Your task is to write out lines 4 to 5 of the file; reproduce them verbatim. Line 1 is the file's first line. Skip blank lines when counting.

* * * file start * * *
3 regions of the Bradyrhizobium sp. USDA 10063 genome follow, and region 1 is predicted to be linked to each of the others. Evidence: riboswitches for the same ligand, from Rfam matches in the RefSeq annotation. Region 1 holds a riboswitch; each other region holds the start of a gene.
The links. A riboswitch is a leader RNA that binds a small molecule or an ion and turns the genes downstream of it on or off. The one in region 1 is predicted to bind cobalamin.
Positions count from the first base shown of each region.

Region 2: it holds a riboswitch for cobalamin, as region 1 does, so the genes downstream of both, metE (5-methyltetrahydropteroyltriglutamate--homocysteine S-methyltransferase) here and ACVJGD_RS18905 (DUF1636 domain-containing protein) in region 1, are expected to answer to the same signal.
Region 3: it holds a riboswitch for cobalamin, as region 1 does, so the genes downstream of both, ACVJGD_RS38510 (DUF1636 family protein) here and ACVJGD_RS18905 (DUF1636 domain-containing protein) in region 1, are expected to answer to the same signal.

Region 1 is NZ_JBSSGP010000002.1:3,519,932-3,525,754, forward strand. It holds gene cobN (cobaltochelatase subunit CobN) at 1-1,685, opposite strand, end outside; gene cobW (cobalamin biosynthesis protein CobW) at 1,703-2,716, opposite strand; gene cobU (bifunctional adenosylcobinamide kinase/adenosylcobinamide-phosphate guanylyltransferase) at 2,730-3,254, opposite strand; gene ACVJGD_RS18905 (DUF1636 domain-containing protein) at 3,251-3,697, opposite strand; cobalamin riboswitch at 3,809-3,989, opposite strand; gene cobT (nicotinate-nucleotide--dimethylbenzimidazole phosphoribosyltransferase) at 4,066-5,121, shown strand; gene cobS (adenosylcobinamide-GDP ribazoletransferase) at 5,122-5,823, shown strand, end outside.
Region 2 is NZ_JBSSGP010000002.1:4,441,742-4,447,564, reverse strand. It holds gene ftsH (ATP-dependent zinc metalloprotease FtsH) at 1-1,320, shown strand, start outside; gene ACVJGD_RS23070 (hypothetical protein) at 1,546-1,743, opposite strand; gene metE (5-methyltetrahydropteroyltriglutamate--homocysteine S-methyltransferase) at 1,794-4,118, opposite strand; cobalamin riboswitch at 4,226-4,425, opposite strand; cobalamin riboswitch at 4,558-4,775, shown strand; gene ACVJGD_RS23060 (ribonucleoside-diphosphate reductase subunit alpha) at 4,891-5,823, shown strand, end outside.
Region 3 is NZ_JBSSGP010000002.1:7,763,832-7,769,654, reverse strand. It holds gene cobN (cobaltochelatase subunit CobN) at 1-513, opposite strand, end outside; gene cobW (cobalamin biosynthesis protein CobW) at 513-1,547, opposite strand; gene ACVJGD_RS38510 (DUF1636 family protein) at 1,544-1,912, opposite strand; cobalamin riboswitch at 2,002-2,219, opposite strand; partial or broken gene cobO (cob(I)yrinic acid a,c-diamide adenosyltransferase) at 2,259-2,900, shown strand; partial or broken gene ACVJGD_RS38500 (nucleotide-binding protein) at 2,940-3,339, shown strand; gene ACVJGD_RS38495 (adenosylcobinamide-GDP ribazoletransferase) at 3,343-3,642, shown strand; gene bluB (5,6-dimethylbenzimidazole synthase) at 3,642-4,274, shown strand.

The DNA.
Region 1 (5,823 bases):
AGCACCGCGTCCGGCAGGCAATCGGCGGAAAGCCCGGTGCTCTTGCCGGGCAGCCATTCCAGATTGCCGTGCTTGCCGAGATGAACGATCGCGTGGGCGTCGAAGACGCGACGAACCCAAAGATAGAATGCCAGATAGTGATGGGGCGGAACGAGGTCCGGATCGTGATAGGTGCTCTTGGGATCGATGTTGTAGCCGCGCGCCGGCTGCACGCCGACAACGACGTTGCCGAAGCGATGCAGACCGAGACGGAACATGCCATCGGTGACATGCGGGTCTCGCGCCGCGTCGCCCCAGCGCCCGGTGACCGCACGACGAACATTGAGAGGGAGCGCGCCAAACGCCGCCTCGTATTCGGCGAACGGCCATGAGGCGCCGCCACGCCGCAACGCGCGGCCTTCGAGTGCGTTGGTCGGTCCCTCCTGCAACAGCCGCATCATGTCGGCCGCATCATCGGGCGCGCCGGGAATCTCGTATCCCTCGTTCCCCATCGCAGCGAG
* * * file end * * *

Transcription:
Region 2: it holds a riboswitch for cobalamin, as region 1 does, so the genes downstream of both, metE (5-methyltetrahydropteroyltriglutamate--homocysteine S-methyltransferase) here and ACVJGD_RS18905 (DUF1636 domain-containing protein) in region 1, are expected to answer to the same signal.
Region 3: it holds a riboswitch for cobalamin, as region 1 does, so the genes downstream of both, ACVJGD_RS38510 (DUF1636 family protein) here and ACVJGD_RS18905 (DUF1636 domain-containing protein) in region 1, are expected to answer to the same signal.